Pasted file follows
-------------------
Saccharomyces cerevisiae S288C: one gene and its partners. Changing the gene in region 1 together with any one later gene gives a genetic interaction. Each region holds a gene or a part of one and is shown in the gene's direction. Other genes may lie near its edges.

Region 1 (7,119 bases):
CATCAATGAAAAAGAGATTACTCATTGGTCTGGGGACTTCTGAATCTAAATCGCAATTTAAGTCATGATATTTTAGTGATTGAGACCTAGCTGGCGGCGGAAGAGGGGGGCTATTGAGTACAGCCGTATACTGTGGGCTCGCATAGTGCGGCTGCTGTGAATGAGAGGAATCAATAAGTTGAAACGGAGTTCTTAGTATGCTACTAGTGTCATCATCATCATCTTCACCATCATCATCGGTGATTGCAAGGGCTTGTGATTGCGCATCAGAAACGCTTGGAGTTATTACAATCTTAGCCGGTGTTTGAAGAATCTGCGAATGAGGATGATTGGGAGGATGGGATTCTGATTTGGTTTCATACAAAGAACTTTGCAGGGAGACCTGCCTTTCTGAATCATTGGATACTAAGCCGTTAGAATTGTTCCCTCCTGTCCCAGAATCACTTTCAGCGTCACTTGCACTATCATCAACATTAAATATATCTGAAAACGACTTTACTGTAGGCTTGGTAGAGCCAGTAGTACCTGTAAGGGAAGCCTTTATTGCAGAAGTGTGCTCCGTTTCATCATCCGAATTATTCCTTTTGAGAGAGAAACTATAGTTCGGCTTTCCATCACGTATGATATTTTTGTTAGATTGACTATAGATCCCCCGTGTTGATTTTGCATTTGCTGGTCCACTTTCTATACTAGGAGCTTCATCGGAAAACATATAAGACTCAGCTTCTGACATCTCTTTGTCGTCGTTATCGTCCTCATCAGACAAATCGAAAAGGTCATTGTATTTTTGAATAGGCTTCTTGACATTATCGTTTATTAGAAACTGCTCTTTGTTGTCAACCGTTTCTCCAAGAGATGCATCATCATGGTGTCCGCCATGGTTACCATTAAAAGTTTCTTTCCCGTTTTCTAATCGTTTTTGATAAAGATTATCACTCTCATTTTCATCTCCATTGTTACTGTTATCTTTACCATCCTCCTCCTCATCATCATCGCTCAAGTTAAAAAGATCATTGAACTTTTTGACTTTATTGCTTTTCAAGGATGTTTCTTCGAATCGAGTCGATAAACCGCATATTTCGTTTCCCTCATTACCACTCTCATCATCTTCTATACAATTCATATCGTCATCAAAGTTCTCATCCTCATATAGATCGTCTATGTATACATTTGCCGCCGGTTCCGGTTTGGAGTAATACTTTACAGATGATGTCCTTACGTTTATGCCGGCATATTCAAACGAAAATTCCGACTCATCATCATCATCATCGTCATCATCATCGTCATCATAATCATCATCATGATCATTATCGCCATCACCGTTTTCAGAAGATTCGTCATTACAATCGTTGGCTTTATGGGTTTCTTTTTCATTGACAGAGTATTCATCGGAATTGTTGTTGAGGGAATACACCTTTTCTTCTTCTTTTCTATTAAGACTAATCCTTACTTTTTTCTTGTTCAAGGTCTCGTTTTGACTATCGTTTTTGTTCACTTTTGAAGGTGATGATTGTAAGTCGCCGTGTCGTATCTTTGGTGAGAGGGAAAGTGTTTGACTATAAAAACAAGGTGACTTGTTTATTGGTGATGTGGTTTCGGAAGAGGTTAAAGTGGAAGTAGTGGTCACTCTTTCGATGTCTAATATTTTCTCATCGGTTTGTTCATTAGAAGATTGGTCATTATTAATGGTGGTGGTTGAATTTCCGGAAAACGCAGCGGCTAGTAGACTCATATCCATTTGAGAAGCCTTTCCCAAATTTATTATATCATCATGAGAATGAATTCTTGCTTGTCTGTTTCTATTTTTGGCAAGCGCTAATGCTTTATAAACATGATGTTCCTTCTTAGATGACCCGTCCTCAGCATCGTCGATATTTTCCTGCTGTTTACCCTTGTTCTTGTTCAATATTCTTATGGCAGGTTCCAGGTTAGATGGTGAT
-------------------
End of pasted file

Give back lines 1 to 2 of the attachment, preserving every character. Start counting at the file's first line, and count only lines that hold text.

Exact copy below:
Saccharomyces cerevisiae S288C: one gene and its partners. Changing the gene in region 1 together with any one later gene gives a genetic interaction. Each region holds a gene or a part of one and is shown in the gene's direction. Other genes may lie near its edges.

Region 1 (7,119 bases):